'Having done undergraduate actor training in Sydney, I was frequently studying practitioners from Europe who intrigued me. The plays that I performed in during my degree were all from European playwrights, like Mark Ravenhill. I worked primarily as a director after my first degree, and felt there was something missing in terms of my influences. I was really moved by European theatre-makers, but I'd had very little opportunity to engage with their work first-hand since Australia is so far away geographically. Besides that, in my view Australian theatre tends to focus on more traditional work, rather than experimental work that isn't bound by genre. That makes it feels too safe and restrictive for me. On my current MA we are constantly devising and pushing each other in the work we make. I'm learning new working processes and developing my style further. And I also have opportunities to engage first-hand with the practitioners that inspire me.'


Yunfei, too, appreciates the innovativeness of the theatre here:
'Under the influence of the Stanislavski system, theatre in China is very conservative. It's also very hard to get government funding, which is only available for a few national theatres. Small producers and theatres can only put on popular entertainment, because they can't afford to take the risk of not attracting a big audience. The lack of money has also led to a lot of low quality productions being put on, and more and more people stop going to the theatre altogether.'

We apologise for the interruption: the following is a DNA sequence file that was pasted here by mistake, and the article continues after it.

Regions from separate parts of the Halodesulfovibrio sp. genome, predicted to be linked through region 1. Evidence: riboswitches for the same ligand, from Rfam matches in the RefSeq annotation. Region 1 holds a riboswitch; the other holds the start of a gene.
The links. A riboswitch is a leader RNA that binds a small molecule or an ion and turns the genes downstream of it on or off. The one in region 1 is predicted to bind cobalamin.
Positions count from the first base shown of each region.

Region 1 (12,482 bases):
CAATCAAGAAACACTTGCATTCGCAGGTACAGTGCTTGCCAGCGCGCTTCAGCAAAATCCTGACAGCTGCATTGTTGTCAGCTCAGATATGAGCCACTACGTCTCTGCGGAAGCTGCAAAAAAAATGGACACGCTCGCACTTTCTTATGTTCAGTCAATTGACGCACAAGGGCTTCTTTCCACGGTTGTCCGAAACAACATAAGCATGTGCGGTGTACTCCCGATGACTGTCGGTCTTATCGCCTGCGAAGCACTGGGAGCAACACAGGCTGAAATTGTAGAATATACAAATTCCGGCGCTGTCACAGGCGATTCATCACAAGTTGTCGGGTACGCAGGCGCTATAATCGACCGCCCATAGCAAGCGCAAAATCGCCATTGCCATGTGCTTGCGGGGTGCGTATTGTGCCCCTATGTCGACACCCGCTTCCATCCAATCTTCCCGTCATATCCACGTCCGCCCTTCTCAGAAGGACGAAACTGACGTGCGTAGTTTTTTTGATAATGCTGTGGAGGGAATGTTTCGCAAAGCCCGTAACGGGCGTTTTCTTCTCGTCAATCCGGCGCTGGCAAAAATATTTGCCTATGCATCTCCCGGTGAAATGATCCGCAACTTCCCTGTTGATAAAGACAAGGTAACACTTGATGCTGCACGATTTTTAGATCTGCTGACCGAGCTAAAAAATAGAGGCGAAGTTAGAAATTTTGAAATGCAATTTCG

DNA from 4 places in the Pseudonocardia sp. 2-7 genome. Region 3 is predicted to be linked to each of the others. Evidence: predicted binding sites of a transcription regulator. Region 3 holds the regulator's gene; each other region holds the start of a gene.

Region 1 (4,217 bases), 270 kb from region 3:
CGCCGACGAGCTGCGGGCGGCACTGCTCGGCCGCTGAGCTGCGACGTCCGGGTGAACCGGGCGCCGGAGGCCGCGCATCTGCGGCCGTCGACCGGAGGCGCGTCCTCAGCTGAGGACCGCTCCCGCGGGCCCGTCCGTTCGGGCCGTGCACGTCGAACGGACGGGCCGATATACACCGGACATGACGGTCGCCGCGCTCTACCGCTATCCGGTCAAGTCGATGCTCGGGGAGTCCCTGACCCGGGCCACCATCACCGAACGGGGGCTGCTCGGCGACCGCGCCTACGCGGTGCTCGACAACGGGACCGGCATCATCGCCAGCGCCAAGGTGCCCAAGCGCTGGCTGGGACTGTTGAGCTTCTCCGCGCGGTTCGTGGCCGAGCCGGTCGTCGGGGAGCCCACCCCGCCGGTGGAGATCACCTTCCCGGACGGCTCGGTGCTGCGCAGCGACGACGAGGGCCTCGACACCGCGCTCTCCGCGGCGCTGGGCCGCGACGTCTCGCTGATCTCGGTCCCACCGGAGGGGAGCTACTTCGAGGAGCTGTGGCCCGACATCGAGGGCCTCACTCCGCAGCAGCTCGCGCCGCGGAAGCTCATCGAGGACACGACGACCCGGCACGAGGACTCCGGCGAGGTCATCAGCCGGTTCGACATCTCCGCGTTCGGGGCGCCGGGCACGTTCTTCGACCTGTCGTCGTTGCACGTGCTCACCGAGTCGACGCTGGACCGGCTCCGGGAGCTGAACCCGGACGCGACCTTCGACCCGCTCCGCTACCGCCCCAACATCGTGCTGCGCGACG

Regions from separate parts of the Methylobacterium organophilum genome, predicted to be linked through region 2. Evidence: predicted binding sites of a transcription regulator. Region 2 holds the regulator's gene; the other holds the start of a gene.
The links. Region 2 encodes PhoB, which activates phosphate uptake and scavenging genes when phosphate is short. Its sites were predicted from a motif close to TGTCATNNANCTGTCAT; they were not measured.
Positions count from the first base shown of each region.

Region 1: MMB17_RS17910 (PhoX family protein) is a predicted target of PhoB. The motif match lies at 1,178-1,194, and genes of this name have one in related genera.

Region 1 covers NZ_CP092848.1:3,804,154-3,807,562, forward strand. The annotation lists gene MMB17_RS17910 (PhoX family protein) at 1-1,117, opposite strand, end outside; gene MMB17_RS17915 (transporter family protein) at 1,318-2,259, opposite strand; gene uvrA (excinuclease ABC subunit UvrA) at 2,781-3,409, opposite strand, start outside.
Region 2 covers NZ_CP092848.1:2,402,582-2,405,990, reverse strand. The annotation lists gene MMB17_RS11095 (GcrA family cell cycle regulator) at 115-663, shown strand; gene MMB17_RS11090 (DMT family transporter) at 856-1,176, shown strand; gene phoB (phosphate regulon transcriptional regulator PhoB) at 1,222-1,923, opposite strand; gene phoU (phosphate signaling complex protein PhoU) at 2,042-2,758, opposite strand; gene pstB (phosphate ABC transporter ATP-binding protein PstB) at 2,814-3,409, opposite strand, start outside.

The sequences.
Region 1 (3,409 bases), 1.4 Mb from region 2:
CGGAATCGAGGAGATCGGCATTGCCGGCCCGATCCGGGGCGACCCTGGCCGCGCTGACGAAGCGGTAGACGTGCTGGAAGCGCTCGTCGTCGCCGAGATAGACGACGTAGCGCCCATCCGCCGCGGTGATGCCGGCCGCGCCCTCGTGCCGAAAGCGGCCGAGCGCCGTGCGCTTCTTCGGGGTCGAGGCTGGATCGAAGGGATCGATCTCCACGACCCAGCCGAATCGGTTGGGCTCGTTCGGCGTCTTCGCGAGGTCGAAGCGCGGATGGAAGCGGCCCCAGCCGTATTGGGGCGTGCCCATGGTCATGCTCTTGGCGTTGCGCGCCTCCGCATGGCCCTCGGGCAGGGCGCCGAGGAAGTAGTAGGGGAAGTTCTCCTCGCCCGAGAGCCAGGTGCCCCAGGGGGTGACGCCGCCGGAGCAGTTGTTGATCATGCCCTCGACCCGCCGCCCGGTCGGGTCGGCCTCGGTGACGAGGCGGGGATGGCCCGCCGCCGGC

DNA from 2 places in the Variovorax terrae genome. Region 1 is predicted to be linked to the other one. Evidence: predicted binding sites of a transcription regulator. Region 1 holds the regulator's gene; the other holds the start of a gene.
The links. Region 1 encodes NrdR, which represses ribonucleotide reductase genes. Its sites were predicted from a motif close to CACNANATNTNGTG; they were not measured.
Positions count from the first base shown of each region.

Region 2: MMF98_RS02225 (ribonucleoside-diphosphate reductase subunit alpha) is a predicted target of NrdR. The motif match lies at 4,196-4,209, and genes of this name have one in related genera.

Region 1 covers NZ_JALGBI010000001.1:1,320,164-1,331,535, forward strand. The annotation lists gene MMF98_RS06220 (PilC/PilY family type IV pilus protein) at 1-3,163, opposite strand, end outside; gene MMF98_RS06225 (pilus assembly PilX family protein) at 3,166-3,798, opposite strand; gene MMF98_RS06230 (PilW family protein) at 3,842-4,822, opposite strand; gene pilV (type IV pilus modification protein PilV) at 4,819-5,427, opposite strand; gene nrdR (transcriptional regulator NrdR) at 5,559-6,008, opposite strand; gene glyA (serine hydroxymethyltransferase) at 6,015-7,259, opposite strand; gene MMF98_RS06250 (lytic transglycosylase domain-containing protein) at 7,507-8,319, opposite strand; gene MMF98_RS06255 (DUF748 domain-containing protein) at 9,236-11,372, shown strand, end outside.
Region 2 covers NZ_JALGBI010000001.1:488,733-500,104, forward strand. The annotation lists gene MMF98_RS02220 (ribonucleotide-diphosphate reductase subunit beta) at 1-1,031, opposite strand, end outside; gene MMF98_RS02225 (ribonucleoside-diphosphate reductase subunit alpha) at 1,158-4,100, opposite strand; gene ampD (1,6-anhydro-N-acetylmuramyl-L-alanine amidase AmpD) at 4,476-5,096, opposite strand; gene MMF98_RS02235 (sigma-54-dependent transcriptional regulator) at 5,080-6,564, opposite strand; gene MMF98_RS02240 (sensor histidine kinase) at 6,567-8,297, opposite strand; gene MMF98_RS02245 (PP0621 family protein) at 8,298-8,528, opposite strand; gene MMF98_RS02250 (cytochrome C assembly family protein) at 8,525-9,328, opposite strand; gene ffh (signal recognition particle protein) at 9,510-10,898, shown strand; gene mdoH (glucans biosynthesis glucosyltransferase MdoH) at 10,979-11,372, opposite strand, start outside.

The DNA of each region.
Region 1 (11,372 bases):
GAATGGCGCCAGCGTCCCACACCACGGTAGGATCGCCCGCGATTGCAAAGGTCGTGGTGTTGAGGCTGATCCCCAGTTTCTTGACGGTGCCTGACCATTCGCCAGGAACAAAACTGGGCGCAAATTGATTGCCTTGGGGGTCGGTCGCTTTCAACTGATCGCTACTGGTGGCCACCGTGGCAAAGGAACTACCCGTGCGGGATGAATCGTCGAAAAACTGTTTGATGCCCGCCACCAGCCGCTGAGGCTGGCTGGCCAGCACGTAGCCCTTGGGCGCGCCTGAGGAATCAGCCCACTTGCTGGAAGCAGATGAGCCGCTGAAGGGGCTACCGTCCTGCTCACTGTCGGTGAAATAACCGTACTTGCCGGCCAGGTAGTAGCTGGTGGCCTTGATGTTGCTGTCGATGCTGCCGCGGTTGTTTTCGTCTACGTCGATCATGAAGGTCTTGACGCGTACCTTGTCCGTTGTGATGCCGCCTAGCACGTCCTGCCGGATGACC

On the opposite end of the scale is Hannah, who found London theatre to be somewhat conservative after everything she has seen in her native Germany:
'I know the theatre in my home country well, but it's only since I am studying and seeing theatre in London that I know what is unique to German theatre. It took me a while to make peace with the London theatre scene, because the theatre I got to see at the beginning of my stay here seemed outdated and dusty to me, and this experience didn't match my expectations of exciting London. The division between the mainstream theatre and small scale performance is much stronger here than in Germany. Fortunately, I have found that that also means that you can find a lot of inspiring, new and experimental work here – which is not well represented outside of German state-funded theatre.'


Carlos feels that theatre simply plays a much bigger role in UK everyday life than it does in other countries:
'The theatre industry and the studies around it are much bigger and given more importance in the UK than in Colombia. Every two years we have the Ibero-American Theatre Festival in Bogotá, which is one of the largest performing arts festivals in the world. And there are other important international festivals taking place as well. Despite that, there's not much space for academic debate around them, and the support theatre receives from the government and audiences is pretty much limited to these festivals.'


So, the London theatre scene: it has its upsides, it has its downsides. But what are these students taking away from it when they return home? Sepy is going back with a mission on her mind: 'My goal would be to take what I've learnt here in London back to Australia and shake things up with some fresh devised work.' Hannah will miss it here though, despite her initial doubts: 'Now that I know where to go in London, it could be difficult to get used to the German theatre again.'